As by current knowledge, the dyeing of natural fibres with common conventional dyes is not workable for cotton, silk or wool, mainly because of solubility issues of the dyes in sc-CO2 and swelling issues – technically speaking hydrogen bonds in the natural fibres cannot be broken by sc-CO2. People have tried to overcome by pre-treatment using swelling agents. However this would apply additional processing steps (for pre-treatment and washing) talking away the advantages of water less dyeing. Another, in my opinion more promising attempt is the use of reactive disperse dyes (disperse dyes with built-in reactive groups, without water solubilising groups), a research area which is still ongoing. Substantial research of Reactive disperse dyes for sc-CO2 dyeing of cotton have already been made earlier and published in 2003 by Schollmeyer et al, and also in Japan. Originally such dye concepts came from R&D looking into one-bath one step dyeing of PES/CO blends.
Another issue is, supposing that new dye molecules would be required, in the initial phase it certainly remains to be seen who shall carry the investments for registration under REACh legislation – for a niche technology, as long as it stays a niche technology.
In polyester processing, advantages in waterless dyeing from SC-CO2 are full recycling, complete removal and recycling of CO2 after processing without need for drying, no discharge of effluent and no consumption of water. First of all it is a marketing tool for brands as well as for processing houses to be able to manufacture in a green process and hopefully getting better returns , in a very competitive global textile industry.
The technology has some disadvantages, too. The dyeing is carried out at 260-280 bar and 130 °C. Such high pressures require a special design of the textile machinery and up-scaling requires a very significant investment. Pressures of 260-280 bar are unusual conditions for the textile industry and may cause mental restrictions. Also, due to use of suffocating gas CO2, a control device for monitoring CO2 concentrations in air has to be installed for industrial labor safety reasons.
Parameter dependency is reported to be quite high , means there may be issues with lab-to-bulk and bulk-to-bulk repeatability, depending on the design of the machine and availability of a suitable lab scale equipment . Classical colour measurement will face some new challenges in this application, due to non additive behavior of the dye components. Other issues are oligomer migration and surface precipitation of dyes. All of these points have already been outlined in detail in the 2002 review article by German scientists ( Schollmeyer et.al ), and require diligent design of the machinery and dyeing process.
Yet Dyecoo, according to their claims, seem to have overcome many of these technical issues, made significant progress and launched their machine. Dyecoo´s website does not reveal too much of information. The disperse dyes for scf-CO2 dyeing of polyester are supposed to be modified disperse dyes. But anyway, they have brought the technology to the market, which is an honorable achievement which deserve to be acknowledged.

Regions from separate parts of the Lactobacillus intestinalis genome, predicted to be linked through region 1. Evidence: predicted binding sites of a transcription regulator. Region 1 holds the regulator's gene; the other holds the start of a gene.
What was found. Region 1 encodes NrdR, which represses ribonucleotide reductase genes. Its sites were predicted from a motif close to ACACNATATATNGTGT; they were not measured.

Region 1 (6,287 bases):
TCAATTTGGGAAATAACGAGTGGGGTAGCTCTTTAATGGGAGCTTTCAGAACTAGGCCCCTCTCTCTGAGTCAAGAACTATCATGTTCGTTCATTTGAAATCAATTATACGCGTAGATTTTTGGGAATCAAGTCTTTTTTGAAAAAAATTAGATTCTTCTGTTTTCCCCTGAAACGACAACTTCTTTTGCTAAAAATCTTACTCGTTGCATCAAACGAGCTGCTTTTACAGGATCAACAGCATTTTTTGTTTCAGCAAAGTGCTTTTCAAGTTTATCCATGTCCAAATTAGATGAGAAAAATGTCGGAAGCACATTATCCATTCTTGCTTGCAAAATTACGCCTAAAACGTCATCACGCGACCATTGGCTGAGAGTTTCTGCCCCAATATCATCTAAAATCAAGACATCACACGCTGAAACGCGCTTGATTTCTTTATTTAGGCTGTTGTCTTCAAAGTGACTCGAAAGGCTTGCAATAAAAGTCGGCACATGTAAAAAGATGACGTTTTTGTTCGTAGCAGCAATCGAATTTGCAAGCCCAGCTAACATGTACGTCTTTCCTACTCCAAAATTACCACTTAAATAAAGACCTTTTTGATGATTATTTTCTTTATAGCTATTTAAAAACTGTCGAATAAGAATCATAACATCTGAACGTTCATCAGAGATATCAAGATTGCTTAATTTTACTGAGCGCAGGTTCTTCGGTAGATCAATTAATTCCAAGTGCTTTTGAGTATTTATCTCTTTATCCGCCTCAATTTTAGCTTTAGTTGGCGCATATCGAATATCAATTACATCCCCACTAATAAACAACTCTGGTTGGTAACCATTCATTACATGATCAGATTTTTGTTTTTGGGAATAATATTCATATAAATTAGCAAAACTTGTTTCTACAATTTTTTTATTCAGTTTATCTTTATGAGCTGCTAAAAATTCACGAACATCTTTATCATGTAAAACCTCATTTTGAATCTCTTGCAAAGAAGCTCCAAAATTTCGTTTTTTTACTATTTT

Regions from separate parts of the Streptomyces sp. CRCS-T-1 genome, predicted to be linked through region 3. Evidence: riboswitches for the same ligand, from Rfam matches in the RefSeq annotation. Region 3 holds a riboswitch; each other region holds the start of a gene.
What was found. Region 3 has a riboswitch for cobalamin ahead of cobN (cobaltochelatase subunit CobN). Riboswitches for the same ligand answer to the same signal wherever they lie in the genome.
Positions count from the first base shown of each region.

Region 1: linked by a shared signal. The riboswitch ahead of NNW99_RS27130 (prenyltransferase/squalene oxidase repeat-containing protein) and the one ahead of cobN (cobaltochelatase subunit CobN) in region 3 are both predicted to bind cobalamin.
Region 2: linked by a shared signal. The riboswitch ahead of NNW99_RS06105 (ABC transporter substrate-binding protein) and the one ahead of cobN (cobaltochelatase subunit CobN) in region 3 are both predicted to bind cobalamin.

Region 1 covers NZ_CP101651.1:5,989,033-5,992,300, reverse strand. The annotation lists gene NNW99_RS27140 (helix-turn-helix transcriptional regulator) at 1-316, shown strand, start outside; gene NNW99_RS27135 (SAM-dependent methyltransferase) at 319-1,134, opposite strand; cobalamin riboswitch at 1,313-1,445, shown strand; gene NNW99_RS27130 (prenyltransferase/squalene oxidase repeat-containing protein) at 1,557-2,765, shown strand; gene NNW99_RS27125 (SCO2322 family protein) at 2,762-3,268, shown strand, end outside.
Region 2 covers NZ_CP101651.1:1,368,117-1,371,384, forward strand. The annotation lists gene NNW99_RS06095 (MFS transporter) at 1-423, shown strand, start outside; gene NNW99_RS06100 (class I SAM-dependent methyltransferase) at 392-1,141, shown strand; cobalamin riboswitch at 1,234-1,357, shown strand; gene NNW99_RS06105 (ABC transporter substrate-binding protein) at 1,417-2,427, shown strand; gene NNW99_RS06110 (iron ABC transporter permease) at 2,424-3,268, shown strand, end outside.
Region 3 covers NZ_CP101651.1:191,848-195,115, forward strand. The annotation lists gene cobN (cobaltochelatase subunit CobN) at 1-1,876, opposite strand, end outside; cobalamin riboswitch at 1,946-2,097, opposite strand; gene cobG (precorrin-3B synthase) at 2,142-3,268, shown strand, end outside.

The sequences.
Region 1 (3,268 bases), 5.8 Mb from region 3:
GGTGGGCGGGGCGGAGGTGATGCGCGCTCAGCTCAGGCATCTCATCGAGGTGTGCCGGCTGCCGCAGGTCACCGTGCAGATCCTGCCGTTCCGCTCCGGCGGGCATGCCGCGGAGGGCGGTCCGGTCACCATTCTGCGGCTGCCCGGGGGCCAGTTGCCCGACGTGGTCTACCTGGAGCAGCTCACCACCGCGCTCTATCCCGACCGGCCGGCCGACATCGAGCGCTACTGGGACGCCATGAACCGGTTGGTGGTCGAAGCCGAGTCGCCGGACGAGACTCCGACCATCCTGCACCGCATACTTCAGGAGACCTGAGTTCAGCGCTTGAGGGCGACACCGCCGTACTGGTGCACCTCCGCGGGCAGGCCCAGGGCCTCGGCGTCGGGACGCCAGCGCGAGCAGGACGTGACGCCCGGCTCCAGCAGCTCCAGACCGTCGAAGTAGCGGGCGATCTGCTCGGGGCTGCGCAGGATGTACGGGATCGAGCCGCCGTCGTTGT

It is claimed that processing cost of sc-CO2 are lower than conventional dyeing, however, as mentioned above, the investment for the machinery is very high. Besides being green, there has to be a reasonable return on investment. How many people can take such an investment remains to be seen, in an industry where many people struggle for survival and spend a lot of time bargaining for cents savings on commodity dye prices.
Finally, some additional data, more down to earth, to bring things in perspective. Polyester is accounting for approximately 25% of textile processing, overall polyester is predominantly a commodity fibre with mostly commodity dyes being consumed. Even commodity disperse dyes have quite high exhaustion rates in conventional water based dyeing technologies. The bigger problems with coloured effluent and water consumption are in fact in the processing of cotton which is not (yet) workable as of now with sc-CO2, despite of intensive research on the matter since 25 years. Due to high capital expenditure in machinery sc-CO2 technology would be restricted for certain high quality branded articles such as high quality sportswear which are a fractional share of the polyester market. Another interesting figure is: The water usage for dyeing is 16% of total water consumption in the textile industry during processing. The share of water cost in European textile industry is reportedly 6%, in Asia more than 10% (higher relative share mainly because labour cost share is considerable lower). This means the new technology is surely a major step forward for the companies who can commercialise the same, yet there is a long way before the extraordinary claim of revolution in the textile industry can be met by waterless dyeing technologies. Technologically yes, commercially and impact-wise it remains to be seen. But somewhere you have got to start. Certainly the endorsement of a big brand my be the catalyst for a change.
To be continued.